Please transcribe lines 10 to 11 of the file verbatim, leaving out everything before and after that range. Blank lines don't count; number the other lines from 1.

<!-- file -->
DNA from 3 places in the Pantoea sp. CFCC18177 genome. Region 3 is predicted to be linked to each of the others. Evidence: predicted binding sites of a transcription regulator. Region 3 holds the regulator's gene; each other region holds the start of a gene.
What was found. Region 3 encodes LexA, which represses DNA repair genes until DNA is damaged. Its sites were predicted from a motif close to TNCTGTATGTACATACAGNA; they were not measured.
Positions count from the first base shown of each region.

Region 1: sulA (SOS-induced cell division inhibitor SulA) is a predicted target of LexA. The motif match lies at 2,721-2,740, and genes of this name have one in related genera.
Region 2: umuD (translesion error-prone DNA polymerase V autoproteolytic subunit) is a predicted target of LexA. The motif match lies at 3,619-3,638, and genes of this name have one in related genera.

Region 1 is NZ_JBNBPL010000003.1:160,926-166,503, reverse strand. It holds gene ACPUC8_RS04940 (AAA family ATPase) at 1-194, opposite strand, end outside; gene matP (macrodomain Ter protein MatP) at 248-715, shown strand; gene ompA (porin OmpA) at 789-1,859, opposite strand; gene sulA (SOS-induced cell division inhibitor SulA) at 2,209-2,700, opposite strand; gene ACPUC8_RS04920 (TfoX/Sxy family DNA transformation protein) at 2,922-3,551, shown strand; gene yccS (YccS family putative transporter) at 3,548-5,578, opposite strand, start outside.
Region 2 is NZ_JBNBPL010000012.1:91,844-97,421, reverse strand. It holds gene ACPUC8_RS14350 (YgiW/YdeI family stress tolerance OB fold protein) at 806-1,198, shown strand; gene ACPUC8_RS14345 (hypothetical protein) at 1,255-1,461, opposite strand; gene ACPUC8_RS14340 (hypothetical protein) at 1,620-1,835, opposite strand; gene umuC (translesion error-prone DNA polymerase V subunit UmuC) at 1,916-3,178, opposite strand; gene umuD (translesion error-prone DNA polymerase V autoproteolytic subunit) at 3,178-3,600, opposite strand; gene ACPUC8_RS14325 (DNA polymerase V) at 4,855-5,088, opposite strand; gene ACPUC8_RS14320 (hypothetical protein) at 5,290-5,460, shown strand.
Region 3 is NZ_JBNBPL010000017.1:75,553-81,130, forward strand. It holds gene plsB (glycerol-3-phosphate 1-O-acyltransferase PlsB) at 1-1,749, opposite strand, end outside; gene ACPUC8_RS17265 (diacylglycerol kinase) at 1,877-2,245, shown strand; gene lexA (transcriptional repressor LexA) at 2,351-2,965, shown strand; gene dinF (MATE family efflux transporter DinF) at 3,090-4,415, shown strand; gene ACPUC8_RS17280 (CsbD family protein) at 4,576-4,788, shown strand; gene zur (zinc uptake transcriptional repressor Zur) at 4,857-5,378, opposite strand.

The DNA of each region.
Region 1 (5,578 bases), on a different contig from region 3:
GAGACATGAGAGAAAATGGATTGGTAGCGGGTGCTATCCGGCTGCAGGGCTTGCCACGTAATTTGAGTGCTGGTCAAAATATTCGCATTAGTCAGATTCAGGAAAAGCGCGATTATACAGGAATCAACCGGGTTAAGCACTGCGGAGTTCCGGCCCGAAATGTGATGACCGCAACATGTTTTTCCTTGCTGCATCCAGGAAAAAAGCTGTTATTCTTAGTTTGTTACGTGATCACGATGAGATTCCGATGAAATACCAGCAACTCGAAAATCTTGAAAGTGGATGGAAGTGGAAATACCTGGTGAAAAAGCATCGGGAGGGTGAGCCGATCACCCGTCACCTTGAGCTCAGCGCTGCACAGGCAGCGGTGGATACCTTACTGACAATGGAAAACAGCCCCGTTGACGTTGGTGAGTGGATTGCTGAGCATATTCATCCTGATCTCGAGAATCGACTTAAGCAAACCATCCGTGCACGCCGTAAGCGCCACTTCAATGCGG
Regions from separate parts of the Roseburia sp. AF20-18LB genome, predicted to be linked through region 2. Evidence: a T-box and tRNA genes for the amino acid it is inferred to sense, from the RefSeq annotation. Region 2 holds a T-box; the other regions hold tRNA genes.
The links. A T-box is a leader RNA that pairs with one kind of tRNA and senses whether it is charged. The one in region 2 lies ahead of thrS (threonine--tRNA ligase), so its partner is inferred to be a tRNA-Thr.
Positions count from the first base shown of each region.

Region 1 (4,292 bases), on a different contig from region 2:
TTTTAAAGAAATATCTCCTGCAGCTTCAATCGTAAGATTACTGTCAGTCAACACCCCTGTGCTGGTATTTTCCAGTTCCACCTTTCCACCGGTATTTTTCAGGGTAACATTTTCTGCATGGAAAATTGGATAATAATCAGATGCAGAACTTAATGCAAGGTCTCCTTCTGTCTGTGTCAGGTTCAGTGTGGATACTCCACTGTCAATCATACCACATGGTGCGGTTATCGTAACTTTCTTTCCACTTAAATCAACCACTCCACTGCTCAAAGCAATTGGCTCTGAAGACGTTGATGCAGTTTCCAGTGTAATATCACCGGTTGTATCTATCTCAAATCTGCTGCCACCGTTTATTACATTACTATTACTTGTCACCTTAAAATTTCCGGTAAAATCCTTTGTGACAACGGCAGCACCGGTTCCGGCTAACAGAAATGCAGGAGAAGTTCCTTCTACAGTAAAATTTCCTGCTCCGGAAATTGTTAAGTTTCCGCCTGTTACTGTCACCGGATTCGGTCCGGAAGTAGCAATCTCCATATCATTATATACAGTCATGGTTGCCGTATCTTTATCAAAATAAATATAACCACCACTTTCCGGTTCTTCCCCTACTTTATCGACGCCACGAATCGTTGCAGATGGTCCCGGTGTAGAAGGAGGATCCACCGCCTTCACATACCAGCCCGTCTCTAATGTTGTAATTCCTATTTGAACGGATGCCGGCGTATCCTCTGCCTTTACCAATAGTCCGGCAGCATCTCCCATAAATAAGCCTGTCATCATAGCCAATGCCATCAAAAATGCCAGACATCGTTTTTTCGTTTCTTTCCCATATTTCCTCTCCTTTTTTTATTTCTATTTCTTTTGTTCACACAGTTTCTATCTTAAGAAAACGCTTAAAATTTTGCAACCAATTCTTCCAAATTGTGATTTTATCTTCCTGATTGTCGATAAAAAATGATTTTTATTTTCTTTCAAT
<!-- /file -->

Region 1 (5,578 bases), on a different contig from region 3:
GAGACATGAGAGAAAATGGATTGGTAGCGGGTGCTATCCGGCTGCAGGGCTTGCCACGTAATTTGAGTGCTGGTCAAAATATTCGCATTAGTCAGATTCAGGAAAAGCGCGATTATACAGGAATCAACCGGGTTAAGCACTGCGGAGTTCCGGCCCGAAATGTGATGACCGCAACATGTTTTTCCTTGCTGCATCCAGGAAAAAAGCTGTTATTCTTAGTTTGTTACGTGATCACGATGAGATTCCGATGAAATACCAGCAACTCGAAAATCTTGAAAGTGGATGGAAGTGGAAATACCTGGTGAAAAAGCATCGGGAGGGTGAGCCGATCACCCGTCACCTTGAGCTCAGCGCTGCACAGGCAGCGGTGGATACCTTACTGACAATGGAAAACAGCCCCGTTGACGTTGGTGAGTGGATTGCTGAGCATATTCATCCTGATCTCGAGAATCGACTTAAGCAAACCATCCGTGCACGCCGTAAGCGCCACTTCAATGCGG